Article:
Bella: We didn’t realize how much work it was going to be. I think if we knew back then what we know now, we might have reconsidered. In all seriousness, the reason we did it is, first, I know this sounds cliche, but we love jewelry. We really love and value the independent voices and creatives that make this industry what it is. It’s not easy. Being a jeweler is not easy, so we wanted to create a platform that would celebrate jewelers, that would make it a little bit easier for them to reach a consumer. There’s a lot of competition. There’s a lot of jewelry out there, so we wanted to make sure we did something that would support them.
There are other examples of jewelry weeks around the world. We’re not the first ones, certainly. My exposure to jewelry weeks came from the European model, going to SCHMUCK, going to HOYA, going to Paris for Cours de Bijoux. I saw their festivals and the energy, and that to me was so wonderful. We wanted to do it in New York, but again, we wanted to do something that included all different types of jewelry, because we really believe in providing something for everyone. That’s important. We all come to jewelry from different places. Jewelry’s a powerful thing. We all adorn our bodies in different, meaningful ways, and we wanted to create something that was for everyone. Our motto is “Jewelry for All,” and we really believe that. That’s why Jewelry Week, as we curated it, is very different from other jewelry weeks, because it’s fine jewelry; it’s costume jewelry; it’s antique. It’s jewelry from non-precious materials.
If you open up a jewelry box, most of the time you have different things in there. You have things you’ve picked up on the street. You have things that were given to you by your partner, something passed down from your grandmother, some things you love, some things you don’t, some things you want to recreate into something you’re going to wear every day. That’s what we wanted. We wanted it to be like a jewelry box. You open it up, and there’s this explosion of different things and a sense of discovery.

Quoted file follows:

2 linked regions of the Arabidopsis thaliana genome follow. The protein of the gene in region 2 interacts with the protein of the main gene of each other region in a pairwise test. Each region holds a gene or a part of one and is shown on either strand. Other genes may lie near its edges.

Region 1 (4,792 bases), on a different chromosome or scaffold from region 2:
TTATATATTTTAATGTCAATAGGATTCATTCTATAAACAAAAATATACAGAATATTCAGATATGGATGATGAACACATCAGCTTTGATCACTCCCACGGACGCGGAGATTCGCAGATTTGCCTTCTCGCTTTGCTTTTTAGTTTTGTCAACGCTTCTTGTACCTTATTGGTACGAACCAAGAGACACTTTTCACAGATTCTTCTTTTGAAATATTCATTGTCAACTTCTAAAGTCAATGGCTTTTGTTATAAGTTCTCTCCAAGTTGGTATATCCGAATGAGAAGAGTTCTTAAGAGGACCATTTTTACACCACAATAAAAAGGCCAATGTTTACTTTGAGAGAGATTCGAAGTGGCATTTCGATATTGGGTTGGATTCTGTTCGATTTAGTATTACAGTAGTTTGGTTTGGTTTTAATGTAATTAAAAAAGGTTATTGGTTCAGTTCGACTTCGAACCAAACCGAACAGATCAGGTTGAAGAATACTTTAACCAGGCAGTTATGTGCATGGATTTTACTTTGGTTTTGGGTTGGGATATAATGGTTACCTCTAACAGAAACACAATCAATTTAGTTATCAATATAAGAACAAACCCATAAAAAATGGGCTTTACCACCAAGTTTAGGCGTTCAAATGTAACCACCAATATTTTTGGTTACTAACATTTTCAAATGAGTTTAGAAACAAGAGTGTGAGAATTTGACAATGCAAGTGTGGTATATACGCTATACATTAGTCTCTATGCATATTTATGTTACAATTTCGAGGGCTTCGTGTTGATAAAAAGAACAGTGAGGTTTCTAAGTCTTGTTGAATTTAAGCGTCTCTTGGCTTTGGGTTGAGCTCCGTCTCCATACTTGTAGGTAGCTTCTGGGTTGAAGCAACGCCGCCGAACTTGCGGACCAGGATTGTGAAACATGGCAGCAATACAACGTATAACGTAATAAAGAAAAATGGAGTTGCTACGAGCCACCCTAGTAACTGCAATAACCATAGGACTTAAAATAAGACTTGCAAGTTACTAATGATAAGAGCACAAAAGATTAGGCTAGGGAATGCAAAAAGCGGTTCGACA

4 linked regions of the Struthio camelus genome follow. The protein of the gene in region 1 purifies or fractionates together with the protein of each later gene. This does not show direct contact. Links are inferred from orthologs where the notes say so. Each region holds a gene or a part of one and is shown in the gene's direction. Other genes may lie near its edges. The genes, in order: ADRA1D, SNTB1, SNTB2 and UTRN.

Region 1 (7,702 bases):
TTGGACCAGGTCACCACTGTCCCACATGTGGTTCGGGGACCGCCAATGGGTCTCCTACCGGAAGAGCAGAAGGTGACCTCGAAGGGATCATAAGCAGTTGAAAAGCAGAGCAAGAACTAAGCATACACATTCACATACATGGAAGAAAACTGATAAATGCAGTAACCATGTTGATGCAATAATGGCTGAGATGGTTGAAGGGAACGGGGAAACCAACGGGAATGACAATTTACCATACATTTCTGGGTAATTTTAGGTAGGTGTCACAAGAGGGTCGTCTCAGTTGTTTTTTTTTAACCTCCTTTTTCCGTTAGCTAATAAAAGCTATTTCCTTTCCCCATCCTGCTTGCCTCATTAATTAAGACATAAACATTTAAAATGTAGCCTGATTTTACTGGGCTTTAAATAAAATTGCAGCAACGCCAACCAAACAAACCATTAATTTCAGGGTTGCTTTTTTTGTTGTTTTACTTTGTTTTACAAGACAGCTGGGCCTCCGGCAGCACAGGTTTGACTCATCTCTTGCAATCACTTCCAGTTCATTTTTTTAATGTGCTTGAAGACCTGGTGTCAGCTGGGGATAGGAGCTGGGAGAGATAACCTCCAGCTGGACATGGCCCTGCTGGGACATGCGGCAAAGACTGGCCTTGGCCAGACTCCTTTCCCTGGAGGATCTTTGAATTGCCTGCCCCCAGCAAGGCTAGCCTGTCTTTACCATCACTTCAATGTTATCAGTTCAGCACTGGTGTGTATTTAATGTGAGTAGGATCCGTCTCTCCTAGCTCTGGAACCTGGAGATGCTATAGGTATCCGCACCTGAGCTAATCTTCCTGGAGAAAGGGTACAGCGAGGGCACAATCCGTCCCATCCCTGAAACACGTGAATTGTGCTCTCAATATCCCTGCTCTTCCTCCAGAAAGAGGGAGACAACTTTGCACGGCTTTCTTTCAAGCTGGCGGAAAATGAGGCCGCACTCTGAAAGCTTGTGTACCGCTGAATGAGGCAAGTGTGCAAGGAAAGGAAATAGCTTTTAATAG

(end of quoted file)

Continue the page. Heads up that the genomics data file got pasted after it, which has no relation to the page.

The last five years have been incredibly difficult, to be honest with you, because we’re very grassroots. We fundraise. Every year, in the beginning of the year, we start fundraising for the year ahead. JB and I don’t take a salary. I’ve talked about this before, but we don’t take a salary. We have an incredible group of volunteers and consultants we work with. Most people volunteer their time. That has been one of the most beautiful things about this week, and we hope it’s made a difference. I think it has, because, as I said, I have jewelers reaching out to me a year in advance saying, “Next year, I’m doing a solo show during Jewelry Week.” That has been really special for both JB and me.
Sharon: That’s exciting. I don’t have all the experience you have in terms of going to different shows, but the ones I have gone to, the way New York City Jewelry Week is different is like you were saying. You cover equity and diversity and all these things. To me, everything else is a show. It’s like, “How much can I sell? Here’s my table of wares.”